Why did you select SigOpt to optimize these models?
The number of hyperparameters made a classic grid search infeasible for this model, which left us weighing random search and Bayesian optimization. And given constraints on the availability of resources, we were interested in applying a sample-efficient hyperparameter optimization method. This pointed us toward Bayesian optimization over random search. We also considered whether to apply an evolutionary search, but found it was more time and resource-intensive without any expected benefit. We anticipated that Bayesian optimization would likely outperform evolutionary search with fewer training runs.
Typically, the challenge with Bayesian optimization is integrating a package that works with your particular problem and scaling this package so that it takes advantage of your computing resources. As a hosted solution with a fully scalable backend that can run up to 100x in parallel, SigOpt addressed this challenge for us. This is why we went with SigOpt.
How would you characterize the benefit of using SigOpt?
We benefited from SigOpt in three ways. First, by using SigOpt we avoided wasting our own time integrating and executing an open-source optimization package. It was automatic, seamless, and very easy to scale. Second, it solved problems associated with running Bayesian optimization in parallel and at scale, so we didn’t have to spend engineering time figuring this out. Finally, it comes with a dashboard that we used to analyze parameter importance, evaluate parallel coordinates, and generally keep track of our work.
More important than these particular benefits of SigOpt, however, is that it ultimately uncovered higher-performing configurations of our model, which helped us beat the state-of-the-art baseline we used in our research.
What would you most love to see as an improvement to SigOpt’s product to assist you in further research?
Two things come to mind. First, we would appreciate the ability to analyze specific data points in SigOpt after a hyperparameter optimization experiment to more deeply understand correct and incorrect results in the context of the model configurations that were tested. Second, we would appreciate any tooling that provided additional detail on the importance of different model attributes to the maximization or minimization of specific metrics. These two elements would contribute to explainability, which is critical in our research area.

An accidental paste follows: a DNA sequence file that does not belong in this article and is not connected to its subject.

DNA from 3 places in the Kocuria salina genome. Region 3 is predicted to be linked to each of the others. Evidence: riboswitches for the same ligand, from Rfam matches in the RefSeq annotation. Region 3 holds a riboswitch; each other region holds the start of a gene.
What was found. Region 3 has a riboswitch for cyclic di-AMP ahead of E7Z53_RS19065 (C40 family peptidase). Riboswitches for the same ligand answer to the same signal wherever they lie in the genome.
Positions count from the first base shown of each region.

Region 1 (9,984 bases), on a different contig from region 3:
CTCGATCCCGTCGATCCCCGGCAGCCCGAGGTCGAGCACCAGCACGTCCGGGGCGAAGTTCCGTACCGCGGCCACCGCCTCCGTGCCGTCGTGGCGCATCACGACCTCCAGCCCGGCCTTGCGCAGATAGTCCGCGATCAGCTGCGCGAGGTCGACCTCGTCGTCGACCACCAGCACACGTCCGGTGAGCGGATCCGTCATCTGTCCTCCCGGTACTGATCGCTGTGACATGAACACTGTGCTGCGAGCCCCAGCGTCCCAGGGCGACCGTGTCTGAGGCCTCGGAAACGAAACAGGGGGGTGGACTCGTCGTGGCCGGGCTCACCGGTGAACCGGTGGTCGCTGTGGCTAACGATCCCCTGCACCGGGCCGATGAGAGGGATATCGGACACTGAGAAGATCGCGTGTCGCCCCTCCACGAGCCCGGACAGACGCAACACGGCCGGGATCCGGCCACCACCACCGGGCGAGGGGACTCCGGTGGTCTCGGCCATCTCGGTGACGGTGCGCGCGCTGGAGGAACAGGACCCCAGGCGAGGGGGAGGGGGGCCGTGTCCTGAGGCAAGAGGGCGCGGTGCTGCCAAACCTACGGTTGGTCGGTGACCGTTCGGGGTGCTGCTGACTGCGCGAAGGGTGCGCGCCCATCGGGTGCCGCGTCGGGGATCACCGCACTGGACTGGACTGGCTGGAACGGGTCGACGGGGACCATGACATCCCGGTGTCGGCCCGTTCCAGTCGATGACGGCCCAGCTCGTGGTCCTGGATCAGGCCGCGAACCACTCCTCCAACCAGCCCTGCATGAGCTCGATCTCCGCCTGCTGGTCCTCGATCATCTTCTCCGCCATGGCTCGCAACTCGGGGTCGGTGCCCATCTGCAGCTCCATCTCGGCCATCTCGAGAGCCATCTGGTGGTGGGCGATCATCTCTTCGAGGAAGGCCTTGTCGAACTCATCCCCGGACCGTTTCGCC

How do you expect to continue evolving this research in the future?
Segmentation is an important and challenging issue in bio-image analysis aimed at revealing biological phenomena such as embryonic development. QCANet developed in this study was found to be able to identify cell nuclei with the highest accuracy in the world in three model organisms: mouse, nematode, and Drosophila. Although the fluorescence microscopy images of C.elegans and Drosophila contained a wide range of developmental stages, from a few hundred cells to several thousand cells, QCANet successfully identified nuclei across a wide range of developmental stages, making it a potentially very useful tool as a basis for developmental biology.
For future application to human embryos, a quantitative index to judge the quality of embryos without staining will be necessary. In this study, since we were targeting a model organism, we introduced a fluorescent substance into each embryo and stained the cell nuclei. In the future, it will be necessary to identify cell nuclei from unstained microscopic images, and based on the findings obtained in this study, we are developing an algorithm to identify cells from unstained images.